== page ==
When issuing safety announcements, competent authorities may make use of the different tools and channels described in the section on “Means of Communication”.

Prior to the publication of a safety announcement, the Member States, the Agency or the European Commission shall inform each other not less than 24 hours in advance unless urgent public announcements are required for the protection of public health [DIR Art 106a(2)].

Only safety announcements listed in Table 4 and that pertain to active substances contained in medicinal products authorised in more than one Member of State require coordination within the EU regulatory network.

Table 4

The process

The operation of safety communication in the EU regulatory network is a complex process which in order to be effective needs coordination and cooperation within the EU regulatory network. This process can be divided into two major sub-processes as illustrated in Table 3:

Quality system requirements for safety communication

In accordance with the quality system requirements in Module I – Pharmacovigilance systems and their quality systems, procedures should be in place to ensure that safety communications comply with the principles described previously in “Principles of Safety Communication”.

In particular, the communications should be subject to quality controls to ensure their accuracy and clarity.

For this purpose review procedures with allocated responsibilities should be followed and documented

Measuring effectiveness of safety communication

Adequate mechanisms should be introduced in order to measure the effectiveness of the communication based on clear objectives. Measuring effectiveness allows lessons to be learned and helps in making decisions on prioritising and adapting tools and practices to meet the needs of the target audiences.

A research-based approach will normally be appropriate in order to establish that safety communications have met the standard described earlier in this course under “Principles of Safety Communication”. This approach may measure different outcomes including behaviour, attitudes and knowledge.

When evaluating the effectiveness of safety communication, the scope of the evaluation may be broadened to include factors other than the performance of the individual tools used in the safety communication (see Module XVI – Risk minimisation measures: selection of tools and effectiveness indicators).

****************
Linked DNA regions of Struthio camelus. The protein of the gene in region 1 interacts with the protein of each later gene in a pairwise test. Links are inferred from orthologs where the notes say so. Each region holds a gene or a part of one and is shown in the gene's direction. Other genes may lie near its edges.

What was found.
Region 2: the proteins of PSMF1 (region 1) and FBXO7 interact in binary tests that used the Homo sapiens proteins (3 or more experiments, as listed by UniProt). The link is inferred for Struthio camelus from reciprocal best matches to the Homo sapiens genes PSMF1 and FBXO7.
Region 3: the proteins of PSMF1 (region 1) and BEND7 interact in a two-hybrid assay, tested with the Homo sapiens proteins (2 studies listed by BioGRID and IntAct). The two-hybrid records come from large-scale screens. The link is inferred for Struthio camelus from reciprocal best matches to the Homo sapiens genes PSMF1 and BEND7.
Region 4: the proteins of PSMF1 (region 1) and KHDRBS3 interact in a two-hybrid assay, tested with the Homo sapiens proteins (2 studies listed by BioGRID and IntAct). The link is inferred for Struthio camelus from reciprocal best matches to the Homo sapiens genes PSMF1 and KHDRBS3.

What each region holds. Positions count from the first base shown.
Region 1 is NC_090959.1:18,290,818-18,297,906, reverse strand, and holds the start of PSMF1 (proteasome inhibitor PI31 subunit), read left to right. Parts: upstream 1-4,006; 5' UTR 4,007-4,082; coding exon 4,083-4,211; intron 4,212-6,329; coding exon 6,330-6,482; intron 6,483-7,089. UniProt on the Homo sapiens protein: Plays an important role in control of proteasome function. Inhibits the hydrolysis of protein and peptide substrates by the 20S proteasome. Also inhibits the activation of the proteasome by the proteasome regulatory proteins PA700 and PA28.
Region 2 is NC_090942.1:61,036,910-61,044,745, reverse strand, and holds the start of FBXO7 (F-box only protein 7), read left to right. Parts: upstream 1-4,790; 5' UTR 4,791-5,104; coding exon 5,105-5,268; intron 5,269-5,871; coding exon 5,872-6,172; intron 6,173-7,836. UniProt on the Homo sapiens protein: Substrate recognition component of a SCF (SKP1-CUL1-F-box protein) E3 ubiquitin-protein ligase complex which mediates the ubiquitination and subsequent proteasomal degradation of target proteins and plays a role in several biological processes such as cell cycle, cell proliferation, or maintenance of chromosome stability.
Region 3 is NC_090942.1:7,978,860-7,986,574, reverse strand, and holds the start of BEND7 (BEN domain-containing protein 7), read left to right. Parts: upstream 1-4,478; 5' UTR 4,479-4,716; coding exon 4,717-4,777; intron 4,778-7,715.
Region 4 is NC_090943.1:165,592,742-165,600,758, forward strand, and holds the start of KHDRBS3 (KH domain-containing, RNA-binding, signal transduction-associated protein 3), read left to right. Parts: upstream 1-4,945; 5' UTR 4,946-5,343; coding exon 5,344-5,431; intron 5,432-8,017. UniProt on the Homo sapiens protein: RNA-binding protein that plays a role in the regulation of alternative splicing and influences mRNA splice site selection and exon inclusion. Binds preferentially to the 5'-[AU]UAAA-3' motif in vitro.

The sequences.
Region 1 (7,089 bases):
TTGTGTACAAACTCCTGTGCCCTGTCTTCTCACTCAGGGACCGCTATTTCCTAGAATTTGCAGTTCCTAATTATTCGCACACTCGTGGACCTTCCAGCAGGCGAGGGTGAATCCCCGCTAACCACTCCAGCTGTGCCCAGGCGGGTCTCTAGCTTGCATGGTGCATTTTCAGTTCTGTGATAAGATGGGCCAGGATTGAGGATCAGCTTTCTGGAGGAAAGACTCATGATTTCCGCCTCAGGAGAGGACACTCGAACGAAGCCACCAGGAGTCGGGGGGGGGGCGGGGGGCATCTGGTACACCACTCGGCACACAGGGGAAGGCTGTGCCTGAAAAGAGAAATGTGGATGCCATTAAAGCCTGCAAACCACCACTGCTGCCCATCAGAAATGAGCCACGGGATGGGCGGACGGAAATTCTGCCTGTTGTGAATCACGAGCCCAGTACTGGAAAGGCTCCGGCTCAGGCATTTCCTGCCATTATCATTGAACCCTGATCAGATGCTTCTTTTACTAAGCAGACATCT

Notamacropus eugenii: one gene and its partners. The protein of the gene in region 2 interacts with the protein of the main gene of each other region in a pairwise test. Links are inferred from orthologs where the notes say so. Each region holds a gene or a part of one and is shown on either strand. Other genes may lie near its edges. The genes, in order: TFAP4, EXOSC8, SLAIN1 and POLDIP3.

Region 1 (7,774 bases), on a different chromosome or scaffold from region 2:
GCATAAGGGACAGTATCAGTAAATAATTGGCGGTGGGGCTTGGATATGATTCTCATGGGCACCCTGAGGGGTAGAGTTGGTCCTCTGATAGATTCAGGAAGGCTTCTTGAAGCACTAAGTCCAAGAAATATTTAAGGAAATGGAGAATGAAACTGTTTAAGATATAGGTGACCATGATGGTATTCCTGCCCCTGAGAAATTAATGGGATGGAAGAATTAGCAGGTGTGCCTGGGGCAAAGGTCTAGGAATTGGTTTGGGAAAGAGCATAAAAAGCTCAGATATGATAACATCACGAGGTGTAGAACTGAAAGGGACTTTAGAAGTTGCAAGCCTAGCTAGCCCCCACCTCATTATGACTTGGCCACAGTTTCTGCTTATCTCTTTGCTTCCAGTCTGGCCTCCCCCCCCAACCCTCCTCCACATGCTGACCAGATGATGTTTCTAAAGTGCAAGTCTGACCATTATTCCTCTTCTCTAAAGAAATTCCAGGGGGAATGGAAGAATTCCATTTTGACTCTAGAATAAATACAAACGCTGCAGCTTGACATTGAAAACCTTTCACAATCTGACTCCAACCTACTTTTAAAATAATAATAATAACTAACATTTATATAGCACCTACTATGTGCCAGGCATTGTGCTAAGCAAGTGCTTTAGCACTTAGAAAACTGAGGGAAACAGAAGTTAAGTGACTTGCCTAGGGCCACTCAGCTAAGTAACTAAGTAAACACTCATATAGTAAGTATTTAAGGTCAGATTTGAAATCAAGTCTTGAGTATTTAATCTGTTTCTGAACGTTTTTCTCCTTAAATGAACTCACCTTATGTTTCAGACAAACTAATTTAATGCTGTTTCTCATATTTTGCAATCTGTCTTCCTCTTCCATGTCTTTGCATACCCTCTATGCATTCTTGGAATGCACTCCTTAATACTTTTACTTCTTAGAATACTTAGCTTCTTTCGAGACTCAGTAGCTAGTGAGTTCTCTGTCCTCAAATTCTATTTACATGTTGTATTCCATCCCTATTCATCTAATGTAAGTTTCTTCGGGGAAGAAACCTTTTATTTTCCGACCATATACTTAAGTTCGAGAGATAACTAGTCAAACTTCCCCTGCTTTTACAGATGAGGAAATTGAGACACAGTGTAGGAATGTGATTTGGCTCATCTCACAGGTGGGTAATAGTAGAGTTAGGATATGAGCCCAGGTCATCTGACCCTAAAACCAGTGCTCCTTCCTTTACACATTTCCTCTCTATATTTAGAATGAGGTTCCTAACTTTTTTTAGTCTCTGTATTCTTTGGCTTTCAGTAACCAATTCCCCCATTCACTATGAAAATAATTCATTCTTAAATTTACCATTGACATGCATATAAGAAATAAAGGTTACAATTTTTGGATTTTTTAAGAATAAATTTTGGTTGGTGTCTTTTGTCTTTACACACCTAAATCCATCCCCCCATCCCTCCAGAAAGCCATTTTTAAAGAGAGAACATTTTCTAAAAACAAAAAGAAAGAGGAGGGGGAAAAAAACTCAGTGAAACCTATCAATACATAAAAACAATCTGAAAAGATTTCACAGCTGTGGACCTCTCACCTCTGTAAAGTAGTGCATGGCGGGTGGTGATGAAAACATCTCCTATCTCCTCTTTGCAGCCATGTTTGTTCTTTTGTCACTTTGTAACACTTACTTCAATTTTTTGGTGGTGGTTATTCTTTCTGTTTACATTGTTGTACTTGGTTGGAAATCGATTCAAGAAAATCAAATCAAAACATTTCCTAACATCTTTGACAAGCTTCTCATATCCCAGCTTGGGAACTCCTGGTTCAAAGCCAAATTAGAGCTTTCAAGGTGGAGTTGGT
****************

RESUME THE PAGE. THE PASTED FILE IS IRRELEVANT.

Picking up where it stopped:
In the case of DHPCs, the marketing authorisation holder should be responsible for evaluating the dissemination of the DHPCs they prepare and should inform the competent authorities of the outcome and of any difficulties identified (e.g. problems related to the list of recipients or the timing and mechanism of dissemination)

Appropriate action should be taken as needed to correct the situation or prevent similar problems in the future

Effectiveness of safety communication

Safety communication is considered effective when:

The message transmitted is received and understood by the target audience in the way it was intended, and appropriate action is taken by the target audience.

Other means of communication

In addition to those described previously, there are other tools and channels such as publications in scientific journals and journals of professional bodies.

Some tools and channels may be used in the context of risk management. Risk minimisation measures often include specific programmes for risk communication.

Tools used in such programmes, such as patient alert cards or educational materials, are outside the scope of this module and are described in more detail in Module XVI – Risk minimisation measures: selection of tools and effectiveness indicators.

Responding to enquiries from the public

Competent authorities and marketing authorisation holders should have systems in place for responding to enquiries about medicines from individual members of the public.

Responses should take into account the information which is in the public domain and should include the relevant recommendations to patients and healthcare professionals issued by competent authorities.

Where questions relate to individual treatment advice, the patient should be advised to contact a healthcare professional.